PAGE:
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What's At Risk This Friday? The UN is Debating HFCs TODAY

What's At Risk This Friday? The UN is Debating HFCs TODAY

Vincent Biruta, Minister of Natural Resources, Rwanda, Erik Solheim, UN Environment Programme (UNEP) Executive Director,  Paul Kagame, President of Rwanda, and Tina Birmpili, Executive Secretary, Ozone Secretariat, stand for the national anthem of Rwanda.  Photo courtesy of IISD

Vincent Biruta, Minister of Natural Resources, Rwanda, Erik Solheim, UN Environment Programme (UNEP) Executive Director, 
Paul Kagame, President of Rwanda, and Tina Birmpili, Executive Secretary, Ozone Secretariat, stand for the national anthem of Rwanda. 

Photo courtesy of IISD

Today marks the last day of the 28th Meeting of the Parties to the Montreal Protocol on Substances that Deplete the Ozone Layer. Held in Rwanda, dozens of nations came together for five days of negotiations to phase out hydrofluorocarbons (“HFCs”) through policy. 

Director of Climate Action Network International Wael Hmaidan stated it perfectly: “In the Paris Agreement, national leaders promised to try their hardest to limit global warming to 1.5°C. However, those promises will ring hollow if we don’t get an early date for the global phase-down of HFCs.”

Coolants, such as refrigerators, air conditioning, and foam insulation, emit chemicals through the production, consumption, and leakage of faulty equipment. The compounds used in coolants include hydrofluorocarbons (“HFCs”), chlorofluorocarbon (“CFCs”), and halons. They harm our environment, through the depletion of our ozone and the emission of greenhouse gases (“GHGs”) in our atmosphere.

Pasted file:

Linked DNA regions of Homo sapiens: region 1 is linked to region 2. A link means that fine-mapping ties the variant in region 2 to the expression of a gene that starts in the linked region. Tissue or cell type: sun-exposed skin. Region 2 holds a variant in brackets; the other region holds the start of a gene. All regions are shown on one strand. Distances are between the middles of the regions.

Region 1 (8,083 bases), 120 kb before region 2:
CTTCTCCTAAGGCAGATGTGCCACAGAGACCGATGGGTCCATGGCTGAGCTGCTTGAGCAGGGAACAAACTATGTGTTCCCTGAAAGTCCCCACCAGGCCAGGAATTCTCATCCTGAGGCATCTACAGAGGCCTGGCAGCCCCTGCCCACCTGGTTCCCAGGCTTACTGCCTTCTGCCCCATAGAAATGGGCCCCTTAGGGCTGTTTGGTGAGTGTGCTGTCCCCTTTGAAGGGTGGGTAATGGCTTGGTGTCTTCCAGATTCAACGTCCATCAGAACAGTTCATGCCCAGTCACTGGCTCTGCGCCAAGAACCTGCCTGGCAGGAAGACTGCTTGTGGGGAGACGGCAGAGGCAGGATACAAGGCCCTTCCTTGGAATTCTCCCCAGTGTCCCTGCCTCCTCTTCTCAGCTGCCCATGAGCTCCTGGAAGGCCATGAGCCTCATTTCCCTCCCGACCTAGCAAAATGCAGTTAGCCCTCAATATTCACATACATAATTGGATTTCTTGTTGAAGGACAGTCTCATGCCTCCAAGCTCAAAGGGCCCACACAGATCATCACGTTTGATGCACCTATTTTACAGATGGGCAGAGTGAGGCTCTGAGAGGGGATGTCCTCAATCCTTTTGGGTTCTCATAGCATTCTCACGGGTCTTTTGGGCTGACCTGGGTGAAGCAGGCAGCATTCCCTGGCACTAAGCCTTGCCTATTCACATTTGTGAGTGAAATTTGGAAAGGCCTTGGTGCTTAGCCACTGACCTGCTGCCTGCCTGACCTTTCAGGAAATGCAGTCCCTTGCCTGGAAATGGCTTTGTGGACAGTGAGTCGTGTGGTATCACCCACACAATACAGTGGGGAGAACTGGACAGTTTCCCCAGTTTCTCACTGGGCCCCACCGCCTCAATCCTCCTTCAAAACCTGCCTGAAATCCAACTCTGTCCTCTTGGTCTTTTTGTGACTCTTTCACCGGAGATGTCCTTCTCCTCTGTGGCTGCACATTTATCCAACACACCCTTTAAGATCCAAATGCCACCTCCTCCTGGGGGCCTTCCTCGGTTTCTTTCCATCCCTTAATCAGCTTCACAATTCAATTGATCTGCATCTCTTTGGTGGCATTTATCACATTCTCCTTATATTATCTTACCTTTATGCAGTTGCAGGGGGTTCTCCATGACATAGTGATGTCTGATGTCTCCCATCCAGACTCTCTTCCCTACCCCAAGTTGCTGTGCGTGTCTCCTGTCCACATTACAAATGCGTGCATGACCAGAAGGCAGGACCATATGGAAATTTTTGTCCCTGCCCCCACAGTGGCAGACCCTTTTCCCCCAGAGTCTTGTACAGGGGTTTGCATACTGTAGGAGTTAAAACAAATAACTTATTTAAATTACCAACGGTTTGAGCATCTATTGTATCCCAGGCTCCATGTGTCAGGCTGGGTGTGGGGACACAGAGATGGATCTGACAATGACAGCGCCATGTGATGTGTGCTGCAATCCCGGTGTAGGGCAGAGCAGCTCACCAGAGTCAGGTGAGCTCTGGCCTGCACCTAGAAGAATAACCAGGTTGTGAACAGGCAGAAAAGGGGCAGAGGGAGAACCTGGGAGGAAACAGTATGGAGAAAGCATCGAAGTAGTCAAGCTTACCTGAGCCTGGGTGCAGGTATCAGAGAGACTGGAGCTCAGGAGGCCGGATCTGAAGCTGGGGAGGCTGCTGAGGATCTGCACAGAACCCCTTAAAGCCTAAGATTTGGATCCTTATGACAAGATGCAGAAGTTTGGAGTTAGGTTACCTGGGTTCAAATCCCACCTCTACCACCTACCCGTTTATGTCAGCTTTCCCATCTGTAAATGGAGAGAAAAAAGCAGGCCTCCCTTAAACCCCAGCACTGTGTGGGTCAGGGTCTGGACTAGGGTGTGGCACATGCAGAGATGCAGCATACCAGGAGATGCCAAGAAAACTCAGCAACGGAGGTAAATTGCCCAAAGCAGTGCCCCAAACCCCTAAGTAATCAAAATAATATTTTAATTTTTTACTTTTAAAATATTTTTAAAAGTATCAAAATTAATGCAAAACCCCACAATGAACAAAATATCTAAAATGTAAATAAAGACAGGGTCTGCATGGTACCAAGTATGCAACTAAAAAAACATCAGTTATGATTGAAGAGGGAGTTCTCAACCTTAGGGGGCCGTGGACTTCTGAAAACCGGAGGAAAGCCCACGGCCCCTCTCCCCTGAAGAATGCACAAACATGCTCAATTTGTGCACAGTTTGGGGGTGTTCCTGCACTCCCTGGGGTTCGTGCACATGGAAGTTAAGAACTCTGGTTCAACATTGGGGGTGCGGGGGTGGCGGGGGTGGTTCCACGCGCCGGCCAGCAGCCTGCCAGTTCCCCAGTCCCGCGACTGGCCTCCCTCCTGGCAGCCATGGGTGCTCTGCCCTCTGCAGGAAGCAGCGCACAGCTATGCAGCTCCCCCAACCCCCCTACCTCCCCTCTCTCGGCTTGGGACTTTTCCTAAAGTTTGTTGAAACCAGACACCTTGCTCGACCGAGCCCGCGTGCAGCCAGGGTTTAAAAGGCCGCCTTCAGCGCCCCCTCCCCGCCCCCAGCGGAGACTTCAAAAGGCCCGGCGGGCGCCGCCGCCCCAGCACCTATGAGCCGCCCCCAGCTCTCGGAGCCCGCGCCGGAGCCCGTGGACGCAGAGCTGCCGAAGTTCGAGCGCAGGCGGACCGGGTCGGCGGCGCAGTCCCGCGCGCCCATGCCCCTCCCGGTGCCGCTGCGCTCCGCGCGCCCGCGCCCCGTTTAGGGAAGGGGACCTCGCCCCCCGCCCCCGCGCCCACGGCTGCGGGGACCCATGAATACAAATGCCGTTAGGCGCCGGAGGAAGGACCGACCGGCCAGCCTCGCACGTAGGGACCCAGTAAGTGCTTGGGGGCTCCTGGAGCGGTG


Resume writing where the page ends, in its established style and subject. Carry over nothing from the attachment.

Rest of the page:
The ozone, combined with molecular oxygen (“O2”), protect large amounts of radiation from reaching the ground. These compounds absorb rays, such as intense ultraviolet (“UV”) waves, from scorching the earth’s surface—from making life on earth virtually impossible. For decades, scientists have been analyzing how certain emissions and bi-products affect the biosphere. In 1974, Mario Molina and Sherwood Rowland published an article on the eminent threat CFCs have on the ozone. What is now known as Nobel Prize winning work, these scientists determined that if CFCs continued passing through our atmosphere at an unaltered rate, the ozone would deplete at unprecedented rates. By 1985, these predictions became reality. The ozone over Antarctica had opened, creating a “hole,” largely due to industrially-manufactured gases that chemically react with the biosphere.

Picture 1: Thickness of the ozone layer over Halley Bay, Antarctica. Note the severe depletion since the end of the 1970s.

Once the public became aware of the effect of ozone-depleting gases, the United Nations came together to work on the Montreal Protocol. This contract called for the complete ban of a large number of harmful compounds. Signed by 46 countries, the protocol came into effect in 1989, whereby the signatories agreed to end both production and consumption of mainly CFCs, halons, and hydrochloroflurocarbons (“HCFCs”).

Picture 2: Present changes in stratospheric chlorine content up to present with three different future scenarios: a) No restrictions on release; b) Limits according to the original Montreal Protocol of 1987; c) New release limitations internationally agreed in 1989. Chlorine content measures the magnitude of ozone depletion.

Picture 2: Present changes in stratospheric chlorine content up to present with three different future scenarios: a) No restrictions on release; b) Limits according to the original Montreal Protocol of 1987; c) New release limitations internationally agreed in 1989. Chlorine content measures the magnitude of ozone depletion.

In short, the Montreal Protocol is one of the all-time greatest environmental success stories of our time—culminating in a large reversal of the hole in our stratospheric ozone, set to potentially close completely by the end of the century. 

HFCs are unregulated through the Paris Agreement or Montreal Protocol of 1989 - although they are 10,000x more effective in trapping greenhouse gases in the ozone than CO2.